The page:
America’s approach to the education of children with disabilities is antiquated, costly, and ineffective. “Special education” as we know it is broken—and repainting the surface won’t repair it. It cries out for a radical overhaul. Far too many children emerge from our special-ed system without the skills, knowledge, and competencies that they need for a successful life that fully capitalizes on their abilities. This ineffectual system is also very, very expensive. Yet for a host of reasons—inertia, timidity, political gridlock, fear of litigation, fear of interest groups, ignorance, lack of imagination, and so on—neither our education leaders nor our policy leaders have shown any inclination to modernize it. Instead, they settle for “paint jobs”—waivers and the like.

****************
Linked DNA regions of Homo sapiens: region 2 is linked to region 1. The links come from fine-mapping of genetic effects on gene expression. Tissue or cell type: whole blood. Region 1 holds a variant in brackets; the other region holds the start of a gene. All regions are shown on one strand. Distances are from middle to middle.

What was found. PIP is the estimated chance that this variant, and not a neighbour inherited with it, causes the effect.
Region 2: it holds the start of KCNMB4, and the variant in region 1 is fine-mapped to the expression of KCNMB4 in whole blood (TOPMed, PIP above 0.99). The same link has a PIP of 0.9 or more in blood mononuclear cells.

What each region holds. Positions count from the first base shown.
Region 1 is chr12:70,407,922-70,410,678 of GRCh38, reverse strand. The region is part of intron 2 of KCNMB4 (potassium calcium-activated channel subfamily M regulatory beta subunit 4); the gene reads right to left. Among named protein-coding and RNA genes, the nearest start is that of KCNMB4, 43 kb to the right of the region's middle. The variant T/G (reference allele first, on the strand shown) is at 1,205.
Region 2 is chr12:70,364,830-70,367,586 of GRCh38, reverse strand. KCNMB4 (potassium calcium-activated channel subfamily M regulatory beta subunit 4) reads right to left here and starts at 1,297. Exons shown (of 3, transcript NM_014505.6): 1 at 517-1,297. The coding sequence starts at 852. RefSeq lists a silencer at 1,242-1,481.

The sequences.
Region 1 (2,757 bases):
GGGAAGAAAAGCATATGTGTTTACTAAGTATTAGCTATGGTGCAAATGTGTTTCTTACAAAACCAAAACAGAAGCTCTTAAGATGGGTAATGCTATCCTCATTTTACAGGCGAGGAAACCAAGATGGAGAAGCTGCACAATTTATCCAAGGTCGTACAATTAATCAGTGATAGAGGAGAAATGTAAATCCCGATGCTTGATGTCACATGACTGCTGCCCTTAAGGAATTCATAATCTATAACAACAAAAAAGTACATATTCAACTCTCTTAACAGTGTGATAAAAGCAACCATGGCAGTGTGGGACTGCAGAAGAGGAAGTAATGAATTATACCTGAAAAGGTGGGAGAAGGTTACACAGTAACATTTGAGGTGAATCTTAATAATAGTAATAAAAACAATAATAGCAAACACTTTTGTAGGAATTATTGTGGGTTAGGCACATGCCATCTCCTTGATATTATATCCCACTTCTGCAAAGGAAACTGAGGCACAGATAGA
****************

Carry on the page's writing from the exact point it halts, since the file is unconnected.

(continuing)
Federal policy is responsible for much of this failure. Even though the education world has changed around it—as have technology, mobility, fiscal conditions, demographics, and so much more—it remains essentially stuck where it was in 1975 when the first major national law in this realm (now known as the Individuals With Disabilities Education Act or IDEA) was passed.
It was much needed at the time. Many children with disabilities (in those days they were called “handicapped”) had been denied education or given versions of it wholly unsuited to their needs and unlikely to do them much good. Some adults believed that such kids could not learn. Schools in many cases did not know how to educate them well. And few states or districts had focused on the problem.
So Congress did—and President Ford...